Last Week’s Market Recap
Last week the market was back to a full five days of trading, after two consecutive shortened weeks for the Christmas and New Year’s holidays. All three of the most popular indices moved further into positive territory for the year, the NASDAQ again was the best performer of the week, and is already up more than 3.50% for the year.
In a return to normality, last week was absent of any real political discussions which influenced the stock market. Since the fiscal cliff was resolved on New Year’s Day, investors have been able to turn their attention to Q4 earnings reports which began last week. Earnings season for Q4 kicked off last week with 30 of the 500 S&P 500 companies reporting.
Wells Fargo (WFC) was the company that we were most interested in following last week, since it provided the first look into the banking industry. As mentioned in last week’s newsletter, Wells Fargo is the largest home mortgage lender in the country, the largest bank based on market capitalization, and also the second largest bank when measured by deposits (JP Morgan is no. 1). All of these factors add up to being an important company to hear from when it comes to earnings reports.[table "99" not found /]
Although the S&P 500 was only higher by 0.38% last week, the closing price of 1,472 marked the best closing price for the broad based index in more than 5 years. The S&P 500 is now higher by more than 3% for the year, and within a few percentage points of the all-time closing high of 1,561, which was set in October of 2007, just before the financial collapse of 2008 which resulted in a massive market selloff.
Bank Earnings in the Spotlight
As we enter the second week of earnings season, the focus will be on the banking and financial industry. This week there are 34 companies which are components of the S&P 500 reporting earnings, a majority of them are large banks and financial institutions.
The earnings action begins on Wednesday morning when U.S. Bank (USB) and JP Morgan (JPM) report their Q4 results before the opening bell. We’ll also hear from Goldman Sachs (GS) and Northern Trust (NTRS) as the morning unfolds. These large banks are all hoping to follow in the footsteps of Wells Fargo who posted record earnings last week.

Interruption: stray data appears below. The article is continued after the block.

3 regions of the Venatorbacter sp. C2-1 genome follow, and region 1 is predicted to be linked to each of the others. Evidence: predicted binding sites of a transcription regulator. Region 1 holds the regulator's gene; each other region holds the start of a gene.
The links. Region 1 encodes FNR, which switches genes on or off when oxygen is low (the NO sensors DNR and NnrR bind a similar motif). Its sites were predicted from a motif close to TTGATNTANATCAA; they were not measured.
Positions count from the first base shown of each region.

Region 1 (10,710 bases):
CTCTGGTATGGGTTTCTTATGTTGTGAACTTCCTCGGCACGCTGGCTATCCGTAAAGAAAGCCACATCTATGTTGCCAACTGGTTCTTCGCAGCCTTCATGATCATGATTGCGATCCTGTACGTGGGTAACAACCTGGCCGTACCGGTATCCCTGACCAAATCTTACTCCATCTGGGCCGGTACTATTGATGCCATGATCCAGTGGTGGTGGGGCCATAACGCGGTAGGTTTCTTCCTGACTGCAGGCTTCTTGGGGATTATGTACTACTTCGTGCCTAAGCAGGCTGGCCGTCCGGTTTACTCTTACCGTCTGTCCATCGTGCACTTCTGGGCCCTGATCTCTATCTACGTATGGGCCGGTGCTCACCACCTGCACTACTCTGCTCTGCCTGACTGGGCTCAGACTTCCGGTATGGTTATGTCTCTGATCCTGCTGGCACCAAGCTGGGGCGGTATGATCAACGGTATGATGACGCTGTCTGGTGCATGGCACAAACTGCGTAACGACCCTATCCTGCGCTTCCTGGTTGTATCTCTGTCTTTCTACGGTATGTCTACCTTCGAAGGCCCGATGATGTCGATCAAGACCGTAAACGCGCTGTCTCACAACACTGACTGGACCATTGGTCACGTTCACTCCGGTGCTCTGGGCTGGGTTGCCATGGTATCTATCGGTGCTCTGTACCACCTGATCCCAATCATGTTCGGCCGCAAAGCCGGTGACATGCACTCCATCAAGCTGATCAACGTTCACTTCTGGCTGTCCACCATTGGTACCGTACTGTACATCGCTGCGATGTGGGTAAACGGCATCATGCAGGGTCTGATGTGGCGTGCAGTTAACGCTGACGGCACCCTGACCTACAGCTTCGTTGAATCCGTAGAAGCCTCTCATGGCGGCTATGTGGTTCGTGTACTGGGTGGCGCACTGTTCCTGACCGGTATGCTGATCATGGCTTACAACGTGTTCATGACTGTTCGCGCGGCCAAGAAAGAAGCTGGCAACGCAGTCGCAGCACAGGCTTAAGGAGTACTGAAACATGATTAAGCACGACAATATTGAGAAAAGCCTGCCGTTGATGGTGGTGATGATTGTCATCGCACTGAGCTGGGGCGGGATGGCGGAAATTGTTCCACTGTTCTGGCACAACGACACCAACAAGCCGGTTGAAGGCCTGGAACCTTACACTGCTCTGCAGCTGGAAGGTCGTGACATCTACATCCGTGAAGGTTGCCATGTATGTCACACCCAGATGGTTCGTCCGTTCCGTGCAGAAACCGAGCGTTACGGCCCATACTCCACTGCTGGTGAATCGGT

Investors are going to continue to focus on bank earnings reports this week, and listen for signs of strength in our slowly recovering economy. Since large banks work closely with the small businesses and consumers in America, they provide a look into the health of the economy which might otherwise be difficult to see.[table "101" not found /]
Another company that we are following this week is Johnson Controls (JCI). The Milwaukee, WI based company is expected to earn $0.51 per share when they announce their earnings results on Friday morning.
A major part of Johnson Controls business is derived from the sale of automotive products, and is expected to benefit from the recovery in the automotive industry. Recently the stock has seen upward price movement, and as of Friday’s close was within reach of it’s 52-week high. On Friday, shares were priced at $31.67, and offered investors a 2.40% dividend yield.
This Week’s Economic Data
Economic data this week is going to be focused on the PPI and CPI readings for December. To better understand the meaning of each of these terms, the actual definition provided by the US Department of Labor is listed below for each.
The PPI, or producer price index, as defined by the Bureau of Labor Statistics: “The Producer Price Index (PPI) program measures the average change over time in the selling prices received by domestic producers for their output. The prices included in the PPI are from the first commercial transaction for many products and some services.”
The Bureau’s definition of CPI is: “The Consumer Price Indexes (CPI) program produces monthly data on changes in the prices paid by urban consumers for a representative basket of goods and services.”[table "100" not found /]
While looking at each of the readings independent of each other might give us an idea of the level of inflation within two different parts of the economy, looking at both of them side-by-side is one tool used to help us understand the health of the economy.
Alan Creech, Chief Investment Officer of Cedar Creek Securities, Inc. explained the dynamic between the two readings by saying “In a healthy economy, the CPI should outpace the PPI. Meaning that the consumer is stronger, and the producers have the ability to pass their costs onto the end consumer.”
“In a healthy economy, the CPI should outpace the PPI. Meaning that the consumer is stronger, and the producers have the ability to pass their costs onto the end consumer.”
As the economic data is released this week, we will keep our readers updated by sending out the actual PPI and CPI readings via Twitter @CDR_CRK_SEC. Also, as we have in the past, if any of the economic data being released is materially different than expected, or if there should be a meaningful reaction in the market based on the data, we will report back next week with greater detail and further explanations.
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